Confusion ensued at 3:25, when the gravelly sounds of a poorly tuned 80’s rock station began to emanate from “somewhere in the house” and a wild-eyed cat rumbled into the caretaker’s room. Upon being awakened suddenly, the caretaker is always very slow to process information; thoughts bubble up in single words, usually in single syllables. At 3:25 this morning, her thoughts ran something like this:




*Music?* (Oh, good, we’re up to two syllables now.)


At this point, all thoughts were drowned by a wave of confusion. With Buddy dancing around as though the floor was on fire and Bear refusing to move so that the caretaker could get out of bed, the band played on. Most times, the caretaker takes great delight in a good rock song. This was not one of those times. Knowing that the first order of business was to silence the alarm, the caretaker shoved Bear aside, stumbled toward the noise, and finally found the clock. Buddy had apparently been executing one of his ninja moves and knocked it off the night stand. It was upside down, “rocking on” in the dark. After another minute to locate the switch, the caretaker had stopped the music and returned the clock to its former dignity. However, it took another 15 minutes to return Buddy to any semblance of dignity.  It was at least another hour before he could muster the courage to return to his room.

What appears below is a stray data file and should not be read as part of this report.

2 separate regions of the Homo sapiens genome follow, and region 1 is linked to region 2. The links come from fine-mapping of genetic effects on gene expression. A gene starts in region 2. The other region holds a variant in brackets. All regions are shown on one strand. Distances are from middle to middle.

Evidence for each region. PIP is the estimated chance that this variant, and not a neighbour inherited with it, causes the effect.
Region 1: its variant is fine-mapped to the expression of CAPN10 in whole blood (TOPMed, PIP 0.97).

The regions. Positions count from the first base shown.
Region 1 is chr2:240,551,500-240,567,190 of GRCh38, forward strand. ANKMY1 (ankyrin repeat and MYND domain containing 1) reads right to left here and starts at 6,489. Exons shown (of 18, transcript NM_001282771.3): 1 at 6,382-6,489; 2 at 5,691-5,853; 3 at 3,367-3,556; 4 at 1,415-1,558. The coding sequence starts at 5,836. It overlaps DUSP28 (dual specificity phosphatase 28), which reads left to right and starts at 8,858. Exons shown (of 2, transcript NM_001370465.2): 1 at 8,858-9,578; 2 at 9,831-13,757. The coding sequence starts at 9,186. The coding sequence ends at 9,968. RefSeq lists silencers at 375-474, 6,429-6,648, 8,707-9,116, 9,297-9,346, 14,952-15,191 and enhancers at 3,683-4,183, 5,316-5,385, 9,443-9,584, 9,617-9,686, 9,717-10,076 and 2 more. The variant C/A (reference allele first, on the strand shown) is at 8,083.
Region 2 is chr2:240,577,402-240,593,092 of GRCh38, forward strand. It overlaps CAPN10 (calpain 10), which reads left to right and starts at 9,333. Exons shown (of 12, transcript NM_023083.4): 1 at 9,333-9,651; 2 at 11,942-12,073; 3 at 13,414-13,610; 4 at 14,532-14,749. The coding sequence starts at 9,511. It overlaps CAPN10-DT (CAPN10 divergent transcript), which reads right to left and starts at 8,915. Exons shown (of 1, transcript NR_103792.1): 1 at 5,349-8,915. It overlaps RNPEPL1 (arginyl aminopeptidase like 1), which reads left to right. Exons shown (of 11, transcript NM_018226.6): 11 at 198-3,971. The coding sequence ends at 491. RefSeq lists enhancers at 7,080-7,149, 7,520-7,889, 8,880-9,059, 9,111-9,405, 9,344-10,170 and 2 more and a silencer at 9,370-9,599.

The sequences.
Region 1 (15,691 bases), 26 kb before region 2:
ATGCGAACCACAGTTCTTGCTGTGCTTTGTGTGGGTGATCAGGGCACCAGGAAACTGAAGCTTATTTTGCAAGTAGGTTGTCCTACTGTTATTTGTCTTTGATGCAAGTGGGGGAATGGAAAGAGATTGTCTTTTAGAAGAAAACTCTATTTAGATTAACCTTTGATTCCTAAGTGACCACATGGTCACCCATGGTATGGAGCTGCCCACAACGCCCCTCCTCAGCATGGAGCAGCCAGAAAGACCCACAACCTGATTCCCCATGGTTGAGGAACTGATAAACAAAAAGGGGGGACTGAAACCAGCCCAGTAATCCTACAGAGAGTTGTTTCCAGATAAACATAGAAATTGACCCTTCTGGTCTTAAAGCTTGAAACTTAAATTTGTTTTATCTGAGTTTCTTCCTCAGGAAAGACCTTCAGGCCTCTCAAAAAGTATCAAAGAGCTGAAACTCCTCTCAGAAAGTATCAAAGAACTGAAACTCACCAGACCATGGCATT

So the moral of the story can be summarized in a simple equation:

Curious Cat + Clock radio = Chaos

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For Whom the Bell Tolls